Key appellate judges will chew over a reheated dispute about meat labels and free speech.
And the place will be packed.
On Monday, 12 judges on what’s called the nation’s second-highest court will gather in an unusual session to consider claims that country-of-origin label requirements violate U.S. meat producers’ First Amendment rights. It’s a case with global implications.
“A lot of folks are watching,” Patty Lovera, assistant director of Food and Water Watch, a consumer advocacy group, said in an interview Friday. “There are a lot of eyes on it.”
Led by the American Meat Institute, ranchers, packers and others are challenging U.S. Department of Agriculture rules that govern country of origin labels. In particular, they dislike a sweeping requirement to identify where the source animal was born, raised and slaughtered.
“In Seattle, for example, a pack of steaks might be labeled, `Born and raised in Canada, slaughtered in the United States,'“ the American Meat Institute noted in a legal brief. “And in Texas, a tray of T-bones might be labeled, `Born in Mexico, raised and slaughtered in the United States.’“
As meat industry attorney Catherine E. Stetson noted in her brief, “it was not ever thus.” In fact, the hourlong oral argument coming Monday has been a long time stewing. Congress first imposed country-of-origin label requirements in a 2002 farm bill. Two years later, lawmakers reconsidered and blocked the labels.
In a 2008 farm bill, Congress tried again. The subsequent USDA rules initially allowed relatively simple labels; a steak, for instance, was “Product of the United States and Mexico.” The label requirement doesn’t apply to meat sold in restaurants or to processed food, such as the meat in a can of chili.
Mexico and Canada successfully argued to the World Trade Organization that the label requirements were an unfair trade barrier. The USDA then cooked up new requirements that included the more specific information covering each phase of production.
A federal judge declined last year to block the label rules from taking effect.
“There is no doubt that the final rule imposes significant compliance costs on some companies in the meat production industry,” U.S. District Judge Ketanji Brown Jackson acknowledged. “However, it is also true that granting an injunction could cause the United States to be deemed out of compliance with its international trade obligations, which apparently is also a costly proposition.”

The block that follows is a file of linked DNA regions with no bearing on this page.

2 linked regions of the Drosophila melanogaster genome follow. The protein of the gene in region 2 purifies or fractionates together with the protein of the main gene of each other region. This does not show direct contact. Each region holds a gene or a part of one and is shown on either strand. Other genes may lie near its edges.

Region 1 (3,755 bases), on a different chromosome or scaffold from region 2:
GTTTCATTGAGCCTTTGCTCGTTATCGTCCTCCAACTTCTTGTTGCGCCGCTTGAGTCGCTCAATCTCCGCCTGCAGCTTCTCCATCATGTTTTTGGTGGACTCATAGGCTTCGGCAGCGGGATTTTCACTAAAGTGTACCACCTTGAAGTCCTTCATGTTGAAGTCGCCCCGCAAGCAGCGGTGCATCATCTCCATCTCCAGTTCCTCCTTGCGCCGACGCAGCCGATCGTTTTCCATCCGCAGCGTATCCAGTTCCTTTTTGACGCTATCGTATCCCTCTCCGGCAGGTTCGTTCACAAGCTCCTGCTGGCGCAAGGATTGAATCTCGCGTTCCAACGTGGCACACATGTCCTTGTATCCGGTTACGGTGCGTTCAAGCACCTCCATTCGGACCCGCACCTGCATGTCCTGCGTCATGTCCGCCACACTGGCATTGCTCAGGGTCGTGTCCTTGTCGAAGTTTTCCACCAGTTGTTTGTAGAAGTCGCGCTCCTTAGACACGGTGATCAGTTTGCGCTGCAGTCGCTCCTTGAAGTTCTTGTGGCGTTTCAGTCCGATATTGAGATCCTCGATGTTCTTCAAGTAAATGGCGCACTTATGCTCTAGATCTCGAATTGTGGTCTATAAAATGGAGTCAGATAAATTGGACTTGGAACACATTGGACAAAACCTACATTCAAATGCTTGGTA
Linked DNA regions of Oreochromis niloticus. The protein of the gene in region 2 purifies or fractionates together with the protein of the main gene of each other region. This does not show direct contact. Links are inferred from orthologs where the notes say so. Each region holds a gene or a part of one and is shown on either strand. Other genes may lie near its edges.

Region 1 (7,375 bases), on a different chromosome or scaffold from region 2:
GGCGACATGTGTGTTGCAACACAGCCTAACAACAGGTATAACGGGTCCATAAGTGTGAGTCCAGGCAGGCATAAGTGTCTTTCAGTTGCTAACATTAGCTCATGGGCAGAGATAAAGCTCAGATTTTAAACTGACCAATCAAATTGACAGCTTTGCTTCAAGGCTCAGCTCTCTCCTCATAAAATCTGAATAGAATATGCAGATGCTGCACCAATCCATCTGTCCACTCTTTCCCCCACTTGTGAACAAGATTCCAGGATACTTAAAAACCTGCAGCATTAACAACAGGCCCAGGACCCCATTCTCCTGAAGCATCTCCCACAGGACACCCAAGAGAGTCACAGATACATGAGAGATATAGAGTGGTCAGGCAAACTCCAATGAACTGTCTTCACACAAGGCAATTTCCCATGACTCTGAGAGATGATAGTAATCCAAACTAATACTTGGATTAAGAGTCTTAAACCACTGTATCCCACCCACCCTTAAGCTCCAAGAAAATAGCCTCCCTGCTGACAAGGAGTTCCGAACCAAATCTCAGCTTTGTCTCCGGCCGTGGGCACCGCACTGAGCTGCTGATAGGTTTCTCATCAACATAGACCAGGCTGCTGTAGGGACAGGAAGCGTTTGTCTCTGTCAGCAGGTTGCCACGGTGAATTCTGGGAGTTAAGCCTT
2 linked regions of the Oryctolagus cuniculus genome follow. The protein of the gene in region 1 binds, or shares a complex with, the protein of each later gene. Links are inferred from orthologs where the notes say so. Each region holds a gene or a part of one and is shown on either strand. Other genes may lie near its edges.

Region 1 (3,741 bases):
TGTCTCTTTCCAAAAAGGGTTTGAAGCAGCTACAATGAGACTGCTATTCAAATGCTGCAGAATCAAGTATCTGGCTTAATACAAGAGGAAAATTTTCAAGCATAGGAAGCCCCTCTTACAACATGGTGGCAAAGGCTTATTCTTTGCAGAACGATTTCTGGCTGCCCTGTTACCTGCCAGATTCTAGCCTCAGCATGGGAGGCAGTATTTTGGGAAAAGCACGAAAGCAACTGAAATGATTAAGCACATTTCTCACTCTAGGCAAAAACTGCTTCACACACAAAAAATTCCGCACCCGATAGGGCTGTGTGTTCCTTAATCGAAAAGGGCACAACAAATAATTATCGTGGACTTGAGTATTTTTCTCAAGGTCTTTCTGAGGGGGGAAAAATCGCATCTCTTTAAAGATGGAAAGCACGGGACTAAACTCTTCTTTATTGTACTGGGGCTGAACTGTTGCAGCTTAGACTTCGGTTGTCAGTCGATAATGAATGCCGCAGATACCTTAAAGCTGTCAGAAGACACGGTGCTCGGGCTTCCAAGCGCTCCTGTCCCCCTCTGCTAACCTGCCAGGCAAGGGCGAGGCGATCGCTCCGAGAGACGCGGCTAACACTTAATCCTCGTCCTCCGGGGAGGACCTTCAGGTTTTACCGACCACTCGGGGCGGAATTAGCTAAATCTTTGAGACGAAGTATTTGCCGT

The additional costs include industry changes required to maintain separation of animals and meat products. The USDA estimated the first-year incremental costs to the industry for country of origin labels covering products from beef, pork and chicken to fish, peanuts and pecans to be $2.6 billion.
In March, a three-judge panel of the U.S. Court of Appeals for the District of Columbia Circuit sided with the USDA’s label rules.
“Obviously, it enables a consumer to apply patriotic or protectionist criteria in the choice of meat,” Judge Stephen F. Williams said. “And it enables one who believes that United States practices and regulation are better at assuring food safety than those of other countries, or indeed the reverse, to act on that premise.”
Lovera, of Food and Water Watch, added Friday that the label provides “a pretty basic piece of information” that people want to know.
Meat industry officials asked the entire D.C.-based appellate court to reconsider. These so-called en banc hearings are rare. In 2012, the D.C. circuit reported resolving only one case through an en banc hearing. Nonetheless, the judges agreed the meat label case merited their full attention.
“That tells us there is some continuing disagreement among the judges about the standard of review to apply,” Stetson said in an interview Friday.
The First Amendment question facing the court is when the government can compel speech; in this case, through a mandatory label.
The answer, in turn, will depend partly on the type of scrutiny that judges apply.
“It’s about what government interest can be used to justify compelled labeling,” said Judith E. Coleman, another attorney for the American Meat Institute.
One precedent sets “reasonableness” as the threshold, giving the government wide latitude to compel speech designed to correct misleading commercial speech. Using this standard, for instance, the D.C. court upheld a rule governing how the Florida-based Spirit Airlines advertises its prices.
A stricter precedent allows compelled speech only if the labeling requirement is crafted to advance a substantial government interest. Under this standard, the North Carolina-based R.J. Reynolds Tobacco Co. fended off a Food and Drug Administration requirement to include graphic warning illustrations on cigarette packs.
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